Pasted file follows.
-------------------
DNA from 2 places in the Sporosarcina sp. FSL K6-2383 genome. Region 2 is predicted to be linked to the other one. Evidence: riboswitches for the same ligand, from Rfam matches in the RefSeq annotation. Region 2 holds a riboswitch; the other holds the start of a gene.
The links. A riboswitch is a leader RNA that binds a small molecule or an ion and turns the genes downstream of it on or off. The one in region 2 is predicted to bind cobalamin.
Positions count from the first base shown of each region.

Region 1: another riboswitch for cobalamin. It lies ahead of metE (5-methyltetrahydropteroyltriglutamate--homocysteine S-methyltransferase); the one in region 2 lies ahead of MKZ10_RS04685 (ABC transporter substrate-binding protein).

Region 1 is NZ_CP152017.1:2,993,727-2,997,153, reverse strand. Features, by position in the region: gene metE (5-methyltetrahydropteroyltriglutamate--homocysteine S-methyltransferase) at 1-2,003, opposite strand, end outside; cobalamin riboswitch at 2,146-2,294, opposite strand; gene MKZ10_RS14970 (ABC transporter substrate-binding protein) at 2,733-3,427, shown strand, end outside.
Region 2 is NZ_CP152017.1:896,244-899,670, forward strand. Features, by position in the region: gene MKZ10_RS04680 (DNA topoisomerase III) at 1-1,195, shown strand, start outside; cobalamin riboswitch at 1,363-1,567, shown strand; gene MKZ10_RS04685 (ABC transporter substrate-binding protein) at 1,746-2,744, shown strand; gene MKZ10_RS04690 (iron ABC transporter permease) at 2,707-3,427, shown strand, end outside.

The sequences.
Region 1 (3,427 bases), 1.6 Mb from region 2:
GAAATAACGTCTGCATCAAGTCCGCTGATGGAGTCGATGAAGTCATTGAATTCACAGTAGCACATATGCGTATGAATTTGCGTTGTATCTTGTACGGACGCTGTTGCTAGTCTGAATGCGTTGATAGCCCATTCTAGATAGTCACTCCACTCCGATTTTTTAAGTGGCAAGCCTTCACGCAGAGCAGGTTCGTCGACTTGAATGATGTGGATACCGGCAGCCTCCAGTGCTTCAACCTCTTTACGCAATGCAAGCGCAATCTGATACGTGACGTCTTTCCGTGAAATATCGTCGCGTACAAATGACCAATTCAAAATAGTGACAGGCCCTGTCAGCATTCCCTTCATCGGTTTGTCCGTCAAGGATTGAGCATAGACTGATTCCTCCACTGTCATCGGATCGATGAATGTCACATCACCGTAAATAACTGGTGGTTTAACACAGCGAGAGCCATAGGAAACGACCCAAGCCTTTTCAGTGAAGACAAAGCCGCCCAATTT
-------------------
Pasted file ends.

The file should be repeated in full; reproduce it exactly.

DNA from 2 places in the Sporosarcina sp. FSL K6-2383 genome. Region 2 is predicted to be linked to the other one. Evidence: riboswitches for the same ligand, from Rfam matches in the RefSeq annotation. Region 2 holds a riboswitch; the other holds the start of a gene.
The links. A riboswitch is a leader RNA that binds a small molecule or an ion and turns the genes downstream of it on or off. The one in region 2 is predicted to bind cobalamin.
Positions count from the first base shown of each region.

Region 1: another riboswitch for cobalamin. It lies ahead of metE (5-methyltetrahydropteroyltriglutamate--homocysteine S-methyltransferase); the one in region 2 lies ahead of MKZ10_RS04685 (ABC transporter substrate-binding protein).

Region 1 is NZ_CP152017.1:2,993,727-2,997,153, reverse strand. Features, by position in the region: gene metE (5-methyltetrahydropteroyltriglutamate--homocysteine S-methyltransferase) at 1-2,003, opposite strand, end outside; cobalamin riboswitch at 2,146-2,294, opposite strand; gene MKZ10_RS14970 (ABC transporter substrate-binding protein) at 2,733-3,427, shown strand, end outside.
Region 2 is NZ_CP152017.1:896,244-899,670, forward strand. Features, by position in the region: gene MKZ10_RS04680 (DNA topoisomerase III) at 1-1,195, shown strand, start outside; cobalamin riboswitch at 1,363-1,567, shown strand; gene MKZ10_RS04685 (ABC transporter substrate-binding protein) at 1,746-2,744, shown strand; gene MKZ10_RS04690 (iron ABC transporter permease) at 2,707-3,427, shown strand, end outside.

The sequences.
Region 1 (3,427 bases), 1.6 Mb from region 2:
GAAATAACGTCTGCATCAAGTCCGCTGATGGAGTCGATGAAGTCATTGAATTCACAGTAGCACATATGCGTATGAATTTGCGTTGTATCTTGTACGGACGCTGTTGCTAGTCTGAATGCGTTGATAGCCCATTCTAGATAGTCACTCCACTCCGATTTTTTAAGTGGCAAGCCTTCACGCAGAGCAGGTTCGTCGACTTGAATGATGTGGATACCGGCAGCCTCCAGTGCTTCAACCTCTTTACGCAATGCAAGCGCAATCTGATACGTGACGTCTTTCCGTGAAATATCGTCGCGTACAAATGACCAATTCAAAATAGTGACAGGCCCTGTCAGCATTCCCTTCATCGGTTTGTCCGTCAAGGATTGAGCATAGACTGATTCCTCCACTGTCATCGGATCGATGAATGTCACATCACCGTAAATAACTGGTGGTTTAACACAGCGAGAGCCATAGGAAACGACCCAAGCCTTTTCAGTGAAGACAAAGCCGCCCAATTT